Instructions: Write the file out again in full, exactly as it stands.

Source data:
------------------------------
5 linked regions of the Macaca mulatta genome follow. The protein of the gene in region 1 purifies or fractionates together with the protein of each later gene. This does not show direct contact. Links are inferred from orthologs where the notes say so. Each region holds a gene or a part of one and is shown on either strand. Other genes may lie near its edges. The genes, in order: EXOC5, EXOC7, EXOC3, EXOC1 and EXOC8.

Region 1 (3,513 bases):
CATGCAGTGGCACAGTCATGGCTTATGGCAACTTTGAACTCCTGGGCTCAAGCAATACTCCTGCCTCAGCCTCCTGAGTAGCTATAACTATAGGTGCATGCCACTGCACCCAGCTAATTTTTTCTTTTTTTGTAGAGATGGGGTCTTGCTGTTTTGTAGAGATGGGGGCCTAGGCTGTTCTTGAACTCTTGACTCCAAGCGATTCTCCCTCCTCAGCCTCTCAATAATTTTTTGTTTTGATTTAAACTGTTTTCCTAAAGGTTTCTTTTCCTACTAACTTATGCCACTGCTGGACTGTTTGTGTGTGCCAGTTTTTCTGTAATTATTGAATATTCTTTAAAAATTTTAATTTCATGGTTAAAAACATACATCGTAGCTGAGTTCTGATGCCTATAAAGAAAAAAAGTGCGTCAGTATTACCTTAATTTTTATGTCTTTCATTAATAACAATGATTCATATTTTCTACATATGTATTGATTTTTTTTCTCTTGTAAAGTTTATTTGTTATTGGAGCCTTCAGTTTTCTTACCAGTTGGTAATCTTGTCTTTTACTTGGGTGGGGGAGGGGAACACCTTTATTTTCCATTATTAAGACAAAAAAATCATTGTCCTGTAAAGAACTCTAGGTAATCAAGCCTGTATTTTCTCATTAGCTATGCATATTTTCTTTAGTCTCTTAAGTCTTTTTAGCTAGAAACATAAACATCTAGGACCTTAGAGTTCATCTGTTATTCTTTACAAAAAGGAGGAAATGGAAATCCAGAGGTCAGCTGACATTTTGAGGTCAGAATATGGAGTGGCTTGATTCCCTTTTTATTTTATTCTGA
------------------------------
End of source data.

5 linked regions of the Macaca mulatta genome follow. The protein of the gene in region 1 purifies or fractionates together with the protein of each later gene. This does not show direct contact. Links are inferred from orthologs where the notes say so. Each region holds a gene or a part of one and is shown on either strand. Other genes may lie near its edges. The genes, in order: EXOC5, EXOC7, EXOC3, EXOC1 and EXOC8.

Region 1 (3,513 bases):
CATGCAGTGGCACAGTCATGGCTTATGGCAACTTTGAACTCCTGGGCTCAAGCAATACTCCTGCCTCAGCCTCCTGAGTAGCTATAACTATAGGTGCATGCCACTGCACCCAGCTAATTTTTTCTTTTTTTGTAGAGATGGGGTCTTGCTGTTTTGTAGAGATGGGGGCCTAGGCTGTTCTTGAACTCTTGACTCCAAGCGATTCTCCCTCCTCAGCCTCTCAATAATTTTTTGTTTTGATTTAAACTGTTTTCCTAAAGGTTTCTTTTCCTACTAACTTATGCCACTGCTGGACTGTTTGTGTGTGCCAGTTTTTCTGTAATTATTGAATATTCTTTAAAAATTTTAATTTCATGGTTAAAAACATACATCGTAGCTGAGTTCTGATGCCTATAAAGAAAAAAAGTGCGTCAGTATTACCTTAATTTTTATGTCTTTCATTAATAACAATGATTCATATTTTCTACATATGTATTGATTTTTTTTCTCTTGTAAAGTTTATTTGTTATTGGAGCCTTCAGTTTTCTTACCAGTTGGTAATCTTGTCTTTTACTTGGGTGGGGGAGGGGAACACCTTTATTTTCCATTATTAAGACAAAAAAATCATTGTCCTGTAAAGAACTCTAGGTAATCAAGCCTGTATTTTCTCATTAGCTATGCATATTTTCTTTAGTCTCTTAAGTCTTTTTAGCTAGAAACATAAACATCTAGGACCTTAGAGTTCATCTGTTATTCTTTACAAAAAGGAGGAAATGGAAATCCAGAGGTCAGCTGACATTTTGAGGTCAGAATATGGAGTGGCTTGATTCCCTTTTTATTTTATTCTGA